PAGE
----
To: Members of the Campus Community
From: Daniel Diermeier, Provost, and Christopher Woods, Oriental Institute Director
Subject: The Oriental Institute Centennial Celebration
Date: September 12, 2019
On September 28, the Oriental Institute at the University of Chicago will commemorate its 100th anniversary with a public celebration—the first in a yearlong series of centennial events open to the University community and the general public.
Since its founding in 1919, the OI has conducted field-defining research, including excavations and field projects, linguistic research deciphering ancient languages, creating comprehensive dictionaries, reconstructing the histories, literatures and religions of long-lost civilizations, and preserving the region’s imperiled cultural heritage. OI research has uncovered new ways of seeing what connects humans and why—providing insights into the ancient world and the challenges societies still face today, from environmental change to immigration to disruptive technologies.
The OI pioneered many methodologies that are central to contemporary archaeological and textual fieldwork, such as modern excavation techniques utilizing satellite imagery and aerial methods, Carbon-14 dating, and the OI’s Chicago Method, which brings together drawing, recording, photography, and new technologies to comprehensively capture and understand the monuments of the ancient world. OI field research continues today in Egypt, Israel, Jordan, Iraq, Turkey, and Afghanistan.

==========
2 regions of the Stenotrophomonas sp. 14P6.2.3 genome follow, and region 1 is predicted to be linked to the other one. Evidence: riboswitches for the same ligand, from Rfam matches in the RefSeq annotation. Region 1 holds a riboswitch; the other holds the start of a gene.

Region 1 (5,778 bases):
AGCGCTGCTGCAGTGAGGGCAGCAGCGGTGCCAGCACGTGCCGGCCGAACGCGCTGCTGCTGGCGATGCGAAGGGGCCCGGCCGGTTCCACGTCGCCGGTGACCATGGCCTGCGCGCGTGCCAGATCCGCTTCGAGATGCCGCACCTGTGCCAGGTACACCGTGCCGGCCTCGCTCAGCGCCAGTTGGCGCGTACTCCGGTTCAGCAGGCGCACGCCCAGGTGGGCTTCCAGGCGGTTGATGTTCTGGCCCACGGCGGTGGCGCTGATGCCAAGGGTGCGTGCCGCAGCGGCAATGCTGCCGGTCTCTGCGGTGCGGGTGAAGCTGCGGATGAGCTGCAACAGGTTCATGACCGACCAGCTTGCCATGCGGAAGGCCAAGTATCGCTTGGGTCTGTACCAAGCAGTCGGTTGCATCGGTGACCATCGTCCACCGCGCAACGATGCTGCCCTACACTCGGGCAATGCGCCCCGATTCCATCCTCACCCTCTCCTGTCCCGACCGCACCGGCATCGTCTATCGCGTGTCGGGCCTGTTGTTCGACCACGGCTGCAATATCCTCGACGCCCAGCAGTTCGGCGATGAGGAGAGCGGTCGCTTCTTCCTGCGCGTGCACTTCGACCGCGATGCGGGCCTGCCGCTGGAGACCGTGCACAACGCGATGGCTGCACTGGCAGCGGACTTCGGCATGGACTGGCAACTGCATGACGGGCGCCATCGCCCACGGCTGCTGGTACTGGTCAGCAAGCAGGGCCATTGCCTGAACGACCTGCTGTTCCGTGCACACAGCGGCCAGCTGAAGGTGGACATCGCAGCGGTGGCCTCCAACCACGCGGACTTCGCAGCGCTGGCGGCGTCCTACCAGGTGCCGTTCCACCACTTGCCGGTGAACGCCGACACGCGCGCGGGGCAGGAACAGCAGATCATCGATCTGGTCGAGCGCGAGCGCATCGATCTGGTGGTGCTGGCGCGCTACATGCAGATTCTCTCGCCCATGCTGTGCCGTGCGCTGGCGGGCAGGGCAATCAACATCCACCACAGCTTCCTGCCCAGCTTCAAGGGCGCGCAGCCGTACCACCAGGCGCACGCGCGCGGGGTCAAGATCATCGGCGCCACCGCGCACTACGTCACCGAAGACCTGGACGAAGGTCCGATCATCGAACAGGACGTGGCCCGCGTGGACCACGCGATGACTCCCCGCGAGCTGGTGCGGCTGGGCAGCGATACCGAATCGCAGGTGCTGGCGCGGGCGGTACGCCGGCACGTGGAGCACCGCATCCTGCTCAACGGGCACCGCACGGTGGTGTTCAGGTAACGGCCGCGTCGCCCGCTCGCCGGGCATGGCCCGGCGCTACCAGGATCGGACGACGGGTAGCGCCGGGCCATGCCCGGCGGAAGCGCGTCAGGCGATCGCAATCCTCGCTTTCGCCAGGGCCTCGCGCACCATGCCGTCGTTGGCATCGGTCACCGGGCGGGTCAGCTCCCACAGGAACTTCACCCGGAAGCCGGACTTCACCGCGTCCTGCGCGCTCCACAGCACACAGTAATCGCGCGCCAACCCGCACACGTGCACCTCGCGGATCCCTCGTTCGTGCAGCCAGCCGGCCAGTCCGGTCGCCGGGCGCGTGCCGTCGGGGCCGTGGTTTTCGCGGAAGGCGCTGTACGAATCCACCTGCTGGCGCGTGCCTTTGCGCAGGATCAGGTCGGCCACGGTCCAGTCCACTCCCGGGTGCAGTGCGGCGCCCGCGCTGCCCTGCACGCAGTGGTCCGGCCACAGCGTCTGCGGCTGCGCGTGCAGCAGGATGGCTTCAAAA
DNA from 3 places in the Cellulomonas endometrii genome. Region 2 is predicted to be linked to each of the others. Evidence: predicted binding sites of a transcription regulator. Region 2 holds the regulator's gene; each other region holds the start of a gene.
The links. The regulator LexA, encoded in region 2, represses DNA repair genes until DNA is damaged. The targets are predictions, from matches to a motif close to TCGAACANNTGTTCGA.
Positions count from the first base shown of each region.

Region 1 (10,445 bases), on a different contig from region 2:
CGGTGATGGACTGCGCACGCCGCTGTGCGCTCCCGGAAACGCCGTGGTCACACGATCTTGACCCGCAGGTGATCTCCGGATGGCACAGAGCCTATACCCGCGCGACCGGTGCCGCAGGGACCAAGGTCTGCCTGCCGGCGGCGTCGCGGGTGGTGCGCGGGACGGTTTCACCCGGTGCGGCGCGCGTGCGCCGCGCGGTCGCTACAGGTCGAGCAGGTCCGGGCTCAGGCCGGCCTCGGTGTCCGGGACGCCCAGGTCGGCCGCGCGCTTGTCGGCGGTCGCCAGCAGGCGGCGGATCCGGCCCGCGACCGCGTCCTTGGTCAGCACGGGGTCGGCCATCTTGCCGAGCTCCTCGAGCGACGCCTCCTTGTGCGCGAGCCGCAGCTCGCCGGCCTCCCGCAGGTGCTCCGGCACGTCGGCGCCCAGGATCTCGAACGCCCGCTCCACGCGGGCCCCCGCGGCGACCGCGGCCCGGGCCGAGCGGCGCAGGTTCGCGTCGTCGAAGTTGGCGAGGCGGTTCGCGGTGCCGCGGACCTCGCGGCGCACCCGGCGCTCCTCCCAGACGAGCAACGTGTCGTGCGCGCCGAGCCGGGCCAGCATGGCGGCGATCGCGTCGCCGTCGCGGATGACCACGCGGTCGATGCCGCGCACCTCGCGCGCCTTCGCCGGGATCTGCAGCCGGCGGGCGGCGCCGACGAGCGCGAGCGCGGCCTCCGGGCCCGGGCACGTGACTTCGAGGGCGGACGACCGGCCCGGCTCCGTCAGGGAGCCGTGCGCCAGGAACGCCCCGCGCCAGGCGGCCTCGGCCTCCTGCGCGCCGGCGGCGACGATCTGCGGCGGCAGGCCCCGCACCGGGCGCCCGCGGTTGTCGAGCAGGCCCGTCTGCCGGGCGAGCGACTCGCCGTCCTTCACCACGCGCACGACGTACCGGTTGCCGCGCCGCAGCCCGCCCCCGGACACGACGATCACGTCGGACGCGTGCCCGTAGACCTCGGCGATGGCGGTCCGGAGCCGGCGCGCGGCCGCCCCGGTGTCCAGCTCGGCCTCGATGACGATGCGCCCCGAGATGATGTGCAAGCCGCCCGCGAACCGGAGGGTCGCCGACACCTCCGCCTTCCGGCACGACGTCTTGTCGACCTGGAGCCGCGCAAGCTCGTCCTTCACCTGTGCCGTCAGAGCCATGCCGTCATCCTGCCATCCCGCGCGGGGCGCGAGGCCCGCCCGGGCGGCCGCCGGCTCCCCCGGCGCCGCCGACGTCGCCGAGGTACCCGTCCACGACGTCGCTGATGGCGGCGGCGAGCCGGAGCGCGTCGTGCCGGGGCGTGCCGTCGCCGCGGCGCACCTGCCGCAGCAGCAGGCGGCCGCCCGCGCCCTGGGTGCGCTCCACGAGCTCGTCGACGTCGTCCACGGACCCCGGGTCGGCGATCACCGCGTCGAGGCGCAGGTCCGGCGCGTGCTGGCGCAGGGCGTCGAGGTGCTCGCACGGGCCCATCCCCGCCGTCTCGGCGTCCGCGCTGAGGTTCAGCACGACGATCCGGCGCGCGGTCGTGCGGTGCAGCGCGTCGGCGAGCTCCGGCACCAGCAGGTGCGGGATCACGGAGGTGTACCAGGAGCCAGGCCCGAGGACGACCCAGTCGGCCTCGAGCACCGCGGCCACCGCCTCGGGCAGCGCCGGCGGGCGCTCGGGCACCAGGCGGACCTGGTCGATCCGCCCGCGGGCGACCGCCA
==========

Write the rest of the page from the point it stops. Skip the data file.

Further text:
Much of this research is on display at the OI Museum, located on our campus and home to the largest collection of ancient Middle Eastern artifacts in the United States with 350,000 objects. As part of the centennial celebration, the OI has completed a comprehensive reinstallation of its galleries. We invite all members of the University community to visit the OI Museum, with some 500 artifacts from the collection that have never before been on permanent display; a new space devoted to the Islamic period; a monumental relief from Persepolis, which had been on loan for 80 years to the Boston Museum of Fine Arts; and a special exhibit, “We Start Here: The OI at 100” commemorating the highlights of a century of OI discovery and research.
The OI will feature contemporary artwork from internationally acclaimed contemporary artists Ann Hamilton, Michael Rakowitz, and Mohamad Hafez—with the latter serving as the OI’s first interpreter-in-residence, presenting public programs that connect OI artifacts with the contemporary Middle East. Also, a series of performances are planned in the galleries, including An Iliad in collaboration with Court Theatre.
We are grateful to the OI faculty, researchers, and staff for the diligent work that has gone into this commemoration. Please join us in celebrating the impact of the OI’s exploration into the history of ancient civilizations that continues to shape culture and society in the 21st century.